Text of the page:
Air and Light by Javier Agustín Rojas
The following photographs were displayed in the exhibition Towards an Agenda. Design in Action, curated by Martín Huberman at Fundación PROA from March 18 to June 9, 2019.
The “Air and Light Shaft” is an element devised in the first Building Code of Buenos Aires (1944) in order to guarantee the minimum necessary daylight and natural ventilation requirements of the internal spaces of a new building. Although the regulations and characteristics have evolved over time, Air and Light Shafts have always been determined by a series of common factors related to the plot of each building, such as its surface area, the width of the street, its location inside the city block and the plot’s zoning. The variation of forms, volumes, sizes and steps that are visible in these images come from the mathematical combination of these values. Where the development of the city is conceived through the maximum possible exploitation of its surface, the Air and Light Shafts present a void that responds exclusively to the form of the law.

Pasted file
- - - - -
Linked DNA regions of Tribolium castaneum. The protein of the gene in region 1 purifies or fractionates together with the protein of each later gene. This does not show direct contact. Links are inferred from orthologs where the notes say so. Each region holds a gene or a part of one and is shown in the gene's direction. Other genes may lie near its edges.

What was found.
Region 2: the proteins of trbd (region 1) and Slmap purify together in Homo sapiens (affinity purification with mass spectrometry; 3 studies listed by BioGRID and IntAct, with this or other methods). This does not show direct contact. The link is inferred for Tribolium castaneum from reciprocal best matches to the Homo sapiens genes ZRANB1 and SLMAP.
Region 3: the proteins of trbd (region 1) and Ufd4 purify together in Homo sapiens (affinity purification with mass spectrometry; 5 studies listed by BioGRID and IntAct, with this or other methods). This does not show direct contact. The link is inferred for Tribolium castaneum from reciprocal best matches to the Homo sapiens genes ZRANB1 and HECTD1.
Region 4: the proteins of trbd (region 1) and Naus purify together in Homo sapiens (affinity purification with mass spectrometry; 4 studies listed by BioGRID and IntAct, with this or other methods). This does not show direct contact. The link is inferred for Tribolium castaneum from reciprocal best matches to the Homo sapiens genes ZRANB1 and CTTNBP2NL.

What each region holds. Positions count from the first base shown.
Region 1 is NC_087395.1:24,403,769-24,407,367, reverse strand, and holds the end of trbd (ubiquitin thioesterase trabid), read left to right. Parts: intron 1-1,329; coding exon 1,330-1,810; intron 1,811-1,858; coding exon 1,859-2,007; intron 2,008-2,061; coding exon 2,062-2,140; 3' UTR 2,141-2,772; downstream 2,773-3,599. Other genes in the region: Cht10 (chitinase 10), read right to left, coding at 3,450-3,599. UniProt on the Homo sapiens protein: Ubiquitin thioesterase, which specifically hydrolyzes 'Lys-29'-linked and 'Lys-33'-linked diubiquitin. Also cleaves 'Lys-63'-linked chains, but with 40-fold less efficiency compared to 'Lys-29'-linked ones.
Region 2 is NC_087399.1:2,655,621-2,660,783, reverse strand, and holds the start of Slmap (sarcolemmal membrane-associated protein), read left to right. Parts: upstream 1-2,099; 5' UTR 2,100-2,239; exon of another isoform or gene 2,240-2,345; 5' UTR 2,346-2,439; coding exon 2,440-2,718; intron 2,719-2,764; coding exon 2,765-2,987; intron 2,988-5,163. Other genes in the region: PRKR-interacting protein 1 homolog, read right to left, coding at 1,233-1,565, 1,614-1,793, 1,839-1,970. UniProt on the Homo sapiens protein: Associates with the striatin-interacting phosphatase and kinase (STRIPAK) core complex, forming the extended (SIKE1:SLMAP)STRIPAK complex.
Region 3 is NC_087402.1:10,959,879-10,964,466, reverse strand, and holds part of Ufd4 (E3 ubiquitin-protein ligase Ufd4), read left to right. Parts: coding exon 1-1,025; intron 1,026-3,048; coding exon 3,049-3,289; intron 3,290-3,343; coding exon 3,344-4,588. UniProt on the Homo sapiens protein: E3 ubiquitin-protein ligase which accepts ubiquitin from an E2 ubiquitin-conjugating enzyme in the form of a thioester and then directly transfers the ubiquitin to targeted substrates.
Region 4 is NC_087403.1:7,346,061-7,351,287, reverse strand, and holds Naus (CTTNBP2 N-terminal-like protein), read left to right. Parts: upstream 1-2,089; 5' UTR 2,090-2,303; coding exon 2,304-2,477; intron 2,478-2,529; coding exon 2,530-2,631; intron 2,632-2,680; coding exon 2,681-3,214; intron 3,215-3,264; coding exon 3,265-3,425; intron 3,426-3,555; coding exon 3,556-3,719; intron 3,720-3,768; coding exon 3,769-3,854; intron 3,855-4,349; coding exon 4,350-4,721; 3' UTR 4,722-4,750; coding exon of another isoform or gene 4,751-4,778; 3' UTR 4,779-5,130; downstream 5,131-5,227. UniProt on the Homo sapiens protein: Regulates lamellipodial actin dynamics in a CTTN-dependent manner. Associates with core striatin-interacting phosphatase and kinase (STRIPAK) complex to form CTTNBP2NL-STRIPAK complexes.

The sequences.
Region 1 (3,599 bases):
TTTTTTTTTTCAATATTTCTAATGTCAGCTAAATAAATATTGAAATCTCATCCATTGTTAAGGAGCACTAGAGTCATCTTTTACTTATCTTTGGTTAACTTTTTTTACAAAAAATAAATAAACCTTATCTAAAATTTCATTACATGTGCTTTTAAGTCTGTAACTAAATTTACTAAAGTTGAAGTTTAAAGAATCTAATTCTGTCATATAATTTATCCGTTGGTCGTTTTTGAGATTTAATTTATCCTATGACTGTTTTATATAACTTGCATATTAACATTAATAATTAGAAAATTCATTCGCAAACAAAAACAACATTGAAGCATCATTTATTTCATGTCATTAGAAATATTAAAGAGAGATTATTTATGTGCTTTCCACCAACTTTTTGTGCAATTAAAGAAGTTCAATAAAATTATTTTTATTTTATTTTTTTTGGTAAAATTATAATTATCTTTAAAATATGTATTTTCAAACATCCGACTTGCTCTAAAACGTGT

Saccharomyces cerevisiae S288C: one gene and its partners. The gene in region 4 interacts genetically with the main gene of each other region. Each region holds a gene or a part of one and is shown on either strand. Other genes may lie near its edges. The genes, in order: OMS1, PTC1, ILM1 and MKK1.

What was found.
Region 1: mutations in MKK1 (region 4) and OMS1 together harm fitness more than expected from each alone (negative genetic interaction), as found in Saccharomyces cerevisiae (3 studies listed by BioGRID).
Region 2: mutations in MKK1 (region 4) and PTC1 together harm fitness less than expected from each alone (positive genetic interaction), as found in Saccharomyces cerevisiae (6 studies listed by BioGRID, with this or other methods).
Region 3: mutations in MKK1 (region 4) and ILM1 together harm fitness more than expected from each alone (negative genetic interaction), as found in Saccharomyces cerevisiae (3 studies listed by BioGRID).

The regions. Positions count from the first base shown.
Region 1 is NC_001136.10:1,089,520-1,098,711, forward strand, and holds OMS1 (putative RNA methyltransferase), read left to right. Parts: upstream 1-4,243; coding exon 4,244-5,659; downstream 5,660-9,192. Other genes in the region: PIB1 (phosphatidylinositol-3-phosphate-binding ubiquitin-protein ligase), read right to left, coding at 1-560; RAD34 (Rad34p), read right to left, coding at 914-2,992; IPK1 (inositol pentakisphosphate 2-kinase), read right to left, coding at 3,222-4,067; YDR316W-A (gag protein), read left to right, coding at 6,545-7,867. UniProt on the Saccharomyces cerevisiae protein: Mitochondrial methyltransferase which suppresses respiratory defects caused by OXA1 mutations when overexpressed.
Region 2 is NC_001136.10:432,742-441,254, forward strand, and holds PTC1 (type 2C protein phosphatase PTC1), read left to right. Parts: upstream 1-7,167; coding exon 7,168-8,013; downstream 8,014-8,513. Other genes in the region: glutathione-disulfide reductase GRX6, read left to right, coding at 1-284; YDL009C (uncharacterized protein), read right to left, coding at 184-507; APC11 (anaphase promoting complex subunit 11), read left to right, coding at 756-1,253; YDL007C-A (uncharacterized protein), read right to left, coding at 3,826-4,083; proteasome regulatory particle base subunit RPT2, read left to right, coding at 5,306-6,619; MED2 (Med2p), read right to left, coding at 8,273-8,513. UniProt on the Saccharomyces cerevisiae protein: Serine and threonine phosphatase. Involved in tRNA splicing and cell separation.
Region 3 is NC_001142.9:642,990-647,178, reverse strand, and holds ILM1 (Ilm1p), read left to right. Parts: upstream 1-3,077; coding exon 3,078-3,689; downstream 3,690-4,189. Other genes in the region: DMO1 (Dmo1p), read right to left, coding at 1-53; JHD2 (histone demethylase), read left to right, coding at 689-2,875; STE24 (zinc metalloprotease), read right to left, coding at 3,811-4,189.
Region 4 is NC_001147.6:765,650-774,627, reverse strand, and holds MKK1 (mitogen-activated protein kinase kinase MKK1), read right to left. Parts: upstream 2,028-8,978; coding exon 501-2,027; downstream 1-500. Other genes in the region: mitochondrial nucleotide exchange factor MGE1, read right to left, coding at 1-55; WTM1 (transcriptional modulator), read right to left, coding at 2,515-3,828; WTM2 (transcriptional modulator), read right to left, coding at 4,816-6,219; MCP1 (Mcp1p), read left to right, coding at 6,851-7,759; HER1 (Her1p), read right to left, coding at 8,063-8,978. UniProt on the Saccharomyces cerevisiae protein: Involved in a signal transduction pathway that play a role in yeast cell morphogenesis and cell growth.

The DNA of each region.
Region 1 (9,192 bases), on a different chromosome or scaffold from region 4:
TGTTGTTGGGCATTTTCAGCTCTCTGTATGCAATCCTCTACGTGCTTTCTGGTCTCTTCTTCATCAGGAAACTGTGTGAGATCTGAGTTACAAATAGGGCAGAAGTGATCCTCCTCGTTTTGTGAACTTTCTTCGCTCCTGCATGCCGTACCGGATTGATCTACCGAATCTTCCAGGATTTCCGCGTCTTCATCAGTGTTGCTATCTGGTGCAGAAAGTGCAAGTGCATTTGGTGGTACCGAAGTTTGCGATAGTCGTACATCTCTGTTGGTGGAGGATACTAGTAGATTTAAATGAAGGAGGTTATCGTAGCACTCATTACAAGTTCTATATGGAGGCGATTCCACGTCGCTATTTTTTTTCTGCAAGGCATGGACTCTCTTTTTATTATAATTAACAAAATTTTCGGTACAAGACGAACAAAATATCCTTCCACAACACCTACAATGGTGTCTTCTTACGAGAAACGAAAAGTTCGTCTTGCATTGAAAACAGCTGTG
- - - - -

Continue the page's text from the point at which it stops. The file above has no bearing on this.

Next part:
These photographs are focused on how a norm – which is abstract, anonymous and immaterial – produces real, specific and domestic spaces. The images portray the individual modifications developed by the inhabitants of the buildings over time in order to maximize their living conditions, whether by enclosing a balcony, opening an illegitimate window in a party wall or painting something in a different color. In these interventions, the photographs highlight the specificity of each Air and Light Shaft as a space in conflict between the domestic and the urban spheres.